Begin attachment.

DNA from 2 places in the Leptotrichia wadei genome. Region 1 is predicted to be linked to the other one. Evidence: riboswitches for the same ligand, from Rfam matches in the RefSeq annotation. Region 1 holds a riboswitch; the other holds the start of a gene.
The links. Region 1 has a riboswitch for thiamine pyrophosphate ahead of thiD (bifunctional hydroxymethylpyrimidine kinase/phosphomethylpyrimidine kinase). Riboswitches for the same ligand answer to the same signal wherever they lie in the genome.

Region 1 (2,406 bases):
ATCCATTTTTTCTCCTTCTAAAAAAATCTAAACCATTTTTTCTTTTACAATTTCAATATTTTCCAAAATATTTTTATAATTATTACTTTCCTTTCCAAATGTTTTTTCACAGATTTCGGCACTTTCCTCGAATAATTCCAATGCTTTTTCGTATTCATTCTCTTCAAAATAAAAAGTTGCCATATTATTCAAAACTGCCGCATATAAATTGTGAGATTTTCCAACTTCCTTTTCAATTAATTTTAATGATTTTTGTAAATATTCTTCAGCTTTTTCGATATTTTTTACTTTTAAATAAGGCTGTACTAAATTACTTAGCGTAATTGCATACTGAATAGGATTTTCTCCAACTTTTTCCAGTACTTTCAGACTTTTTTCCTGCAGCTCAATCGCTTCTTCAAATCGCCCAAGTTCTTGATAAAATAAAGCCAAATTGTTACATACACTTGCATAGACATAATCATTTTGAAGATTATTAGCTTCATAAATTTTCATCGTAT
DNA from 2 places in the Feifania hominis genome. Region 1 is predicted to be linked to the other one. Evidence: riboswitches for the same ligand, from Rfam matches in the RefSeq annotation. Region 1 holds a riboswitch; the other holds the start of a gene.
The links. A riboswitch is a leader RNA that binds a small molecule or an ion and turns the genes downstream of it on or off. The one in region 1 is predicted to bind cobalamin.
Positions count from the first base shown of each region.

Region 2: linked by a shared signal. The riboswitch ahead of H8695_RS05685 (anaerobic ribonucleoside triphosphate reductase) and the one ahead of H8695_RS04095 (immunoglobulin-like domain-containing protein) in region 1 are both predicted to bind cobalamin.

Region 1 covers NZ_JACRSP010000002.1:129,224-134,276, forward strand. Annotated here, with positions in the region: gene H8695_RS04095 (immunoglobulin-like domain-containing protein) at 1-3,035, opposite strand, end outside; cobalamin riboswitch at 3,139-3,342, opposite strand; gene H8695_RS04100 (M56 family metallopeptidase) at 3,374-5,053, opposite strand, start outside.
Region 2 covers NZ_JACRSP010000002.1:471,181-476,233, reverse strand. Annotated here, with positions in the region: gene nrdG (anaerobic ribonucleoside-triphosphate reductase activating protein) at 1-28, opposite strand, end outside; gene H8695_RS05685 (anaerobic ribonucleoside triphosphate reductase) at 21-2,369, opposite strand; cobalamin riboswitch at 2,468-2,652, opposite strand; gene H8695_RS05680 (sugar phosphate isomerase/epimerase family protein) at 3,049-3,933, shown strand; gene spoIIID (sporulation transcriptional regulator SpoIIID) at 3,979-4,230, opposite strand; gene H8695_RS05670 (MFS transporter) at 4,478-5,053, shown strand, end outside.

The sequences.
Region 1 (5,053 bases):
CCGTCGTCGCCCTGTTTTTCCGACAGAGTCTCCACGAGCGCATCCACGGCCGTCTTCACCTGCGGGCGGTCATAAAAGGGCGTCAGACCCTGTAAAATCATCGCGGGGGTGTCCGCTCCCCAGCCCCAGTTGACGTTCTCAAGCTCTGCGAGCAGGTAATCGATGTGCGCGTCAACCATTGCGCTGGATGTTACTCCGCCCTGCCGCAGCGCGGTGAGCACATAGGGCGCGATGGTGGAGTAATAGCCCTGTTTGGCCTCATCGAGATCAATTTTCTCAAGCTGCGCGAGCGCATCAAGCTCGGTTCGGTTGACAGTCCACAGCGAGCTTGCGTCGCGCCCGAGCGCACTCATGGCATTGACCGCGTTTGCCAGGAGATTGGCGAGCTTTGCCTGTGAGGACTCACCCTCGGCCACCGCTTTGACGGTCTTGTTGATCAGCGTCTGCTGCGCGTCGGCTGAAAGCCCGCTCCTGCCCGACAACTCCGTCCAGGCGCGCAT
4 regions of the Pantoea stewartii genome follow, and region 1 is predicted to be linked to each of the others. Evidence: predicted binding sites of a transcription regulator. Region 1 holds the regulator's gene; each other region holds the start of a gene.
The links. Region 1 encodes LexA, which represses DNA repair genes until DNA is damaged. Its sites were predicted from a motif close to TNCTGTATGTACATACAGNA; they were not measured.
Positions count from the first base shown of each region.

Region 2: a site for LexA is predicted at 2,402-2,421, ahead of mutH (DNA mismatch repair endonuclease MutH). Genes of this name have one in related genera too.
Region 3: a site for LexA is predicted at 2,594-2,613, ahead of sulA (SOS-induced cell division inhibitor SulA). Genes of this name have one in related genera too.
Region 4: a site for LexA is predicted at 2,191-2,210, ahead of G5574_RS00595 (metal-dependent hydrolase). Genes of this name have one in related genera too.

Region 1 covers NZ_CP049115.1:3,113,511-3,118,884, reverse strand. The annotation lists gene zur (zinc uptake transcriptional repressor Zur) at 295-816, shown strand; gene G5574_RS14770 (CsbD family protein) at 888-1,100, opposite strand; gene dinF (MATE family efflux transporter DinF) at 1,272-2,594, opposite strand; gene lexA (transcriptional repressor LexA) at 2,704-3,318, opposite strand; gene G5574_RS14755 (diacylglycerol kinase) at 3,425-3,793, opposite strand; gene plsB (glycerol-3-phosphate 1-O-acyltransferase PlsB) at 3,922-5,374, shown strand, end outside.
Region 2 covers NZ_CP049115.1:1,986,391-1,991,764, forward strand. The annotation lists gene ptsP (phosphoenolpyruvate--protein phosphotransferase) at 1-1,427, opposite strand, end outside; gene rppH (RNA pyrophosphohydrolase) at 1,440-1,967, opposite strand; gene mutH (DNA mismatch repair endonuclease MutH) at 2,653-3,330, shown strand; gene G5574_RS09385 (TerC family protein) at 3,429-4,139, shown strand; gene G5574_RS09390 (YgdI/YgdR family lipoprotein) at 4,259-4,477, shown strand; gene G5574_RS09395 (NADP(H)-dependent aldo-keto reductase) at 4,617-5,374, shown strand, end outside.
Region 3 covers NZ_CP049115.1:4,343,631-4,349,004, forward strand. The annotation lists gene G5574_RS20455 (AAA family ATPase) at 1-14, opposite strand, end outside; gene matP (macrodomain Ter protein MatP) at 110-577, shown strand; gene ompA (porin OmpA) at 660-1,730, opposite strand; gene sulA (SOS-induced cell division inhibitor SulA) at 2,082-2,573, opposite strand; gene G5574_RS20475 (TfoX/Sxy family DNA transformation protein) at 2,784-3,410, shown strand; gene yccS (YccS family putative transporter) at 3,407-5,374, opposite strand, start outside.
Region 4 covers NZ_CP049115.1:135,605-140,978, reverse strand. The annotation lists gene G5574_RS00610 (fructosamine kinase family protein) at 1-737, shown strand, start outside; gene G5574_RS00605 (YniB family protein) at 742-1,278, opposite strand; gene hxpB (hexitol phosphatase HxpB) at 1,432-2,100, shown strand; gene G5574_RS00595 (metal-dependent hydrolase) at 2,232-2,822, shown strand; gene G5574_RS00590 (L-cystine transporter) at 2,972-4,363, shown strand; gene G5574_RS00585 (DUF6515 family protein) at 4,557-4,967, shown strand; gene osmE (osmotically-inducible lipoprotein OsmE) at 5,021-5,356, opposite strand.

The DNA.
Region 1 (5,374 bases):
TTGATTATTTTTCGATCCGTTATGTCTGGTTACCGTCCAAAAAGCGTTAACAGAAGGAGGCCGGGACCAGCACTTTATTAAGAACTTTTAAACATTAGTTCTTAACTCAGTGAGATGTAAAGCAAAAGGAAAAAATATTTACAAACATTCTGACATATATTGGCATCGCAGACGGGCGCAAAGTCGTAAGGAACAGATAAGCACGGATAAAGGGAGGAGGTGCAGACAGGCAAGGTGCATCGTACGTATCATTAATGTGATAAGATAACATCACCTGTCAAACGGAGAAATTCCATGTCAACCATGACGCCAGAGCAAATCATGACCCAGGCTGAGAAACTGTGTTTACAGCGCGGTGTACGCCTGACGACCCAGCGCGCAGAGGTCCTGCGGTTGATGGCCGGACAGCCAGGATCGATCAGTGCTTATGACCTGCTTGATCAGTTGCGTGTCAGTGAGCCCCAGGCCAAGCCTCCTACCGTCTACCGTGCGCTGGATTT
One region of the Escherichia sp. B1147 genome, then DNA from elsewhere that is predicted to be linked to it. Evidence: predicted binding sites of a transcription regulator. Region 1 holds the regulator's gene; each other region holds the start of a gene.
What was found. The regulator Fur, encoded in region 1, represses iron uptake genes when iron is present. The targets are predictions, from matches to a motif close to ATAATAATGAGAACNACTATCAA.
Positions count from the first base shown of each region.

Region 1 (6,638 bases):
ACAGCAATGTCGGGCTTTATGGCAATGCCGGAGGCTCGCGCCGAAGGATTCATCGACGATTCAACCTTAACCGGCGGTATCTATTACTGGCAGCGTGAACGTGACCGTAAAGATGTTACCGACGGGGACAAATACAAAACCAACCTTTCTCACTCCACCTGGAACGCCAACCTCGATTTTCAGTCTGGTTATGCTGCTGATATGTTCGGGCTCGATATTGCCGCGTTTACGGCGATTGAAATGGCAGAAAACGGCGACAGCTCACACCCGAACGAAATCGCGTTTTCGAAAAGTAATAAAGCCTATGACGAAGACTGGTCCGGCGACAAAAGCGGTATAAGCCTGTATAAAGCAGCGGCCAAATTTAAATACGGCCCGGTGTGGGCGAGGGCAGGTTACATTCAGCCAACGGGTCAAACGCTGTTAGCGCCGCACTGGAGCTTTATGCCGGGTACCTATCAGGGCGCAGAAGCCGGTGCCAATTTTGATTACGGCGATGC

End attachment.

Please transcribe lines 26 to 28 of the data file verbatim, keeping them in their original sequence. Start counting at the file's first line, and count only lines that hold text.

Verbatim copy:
TTGATTATTTTTCGATCCGTTATGTCTGGTTACCGTCCAAAAAGCGTTAACAGAAGGAGGCCGGGACCAGCACTTTATTAAGAACTTTTAAACATTAGTTCTTAACTCAGTGAGATGTAAAGCAAAAGGAAAAAATATTTACAAACATTCTGACATATATTGGCATCGCAGACGGGCGCAAAGTCGTAAGGAACAGATAAGCACGGATAAAGGGAGGAGGTGCAGACAGGCAAGGTGCATCGTACGTATCATTAATGTGATAAGATAACATCACCTGTCAAACGGAGAAATTCCATGTCAACCATGACGCCAGAGCAAATCATGACCCAGGCTGAGAAACTGTGTTTACAGCGCGGTGTACGCCTGACGACCCAGCGCGCAGAGGTCCTGCGGTTGATGGCCGGACAGCCAGGATCGATCAGTGCTTATGACCTGCTTGATCAGTTGCGTGTCAGTGAGCCCCAGGCCAAGCCTCCTACCGTCTACCGTGCGCTGGATTT
One region of the Escherichia sp. B1147 genome, then DNA from elsewhere that is predicted to be linked to it. Evidence: predicted binding sites of a transcription regulator. Region 1 holds the regulator's gene; each other region holds the start of a gene.
What was found. The regulator Fur, encoded in region 1, represses iron uptake genes when iron is present. The targets are predictions, from matches to a motif close to ATAATAATGAGAACNACTATCAA.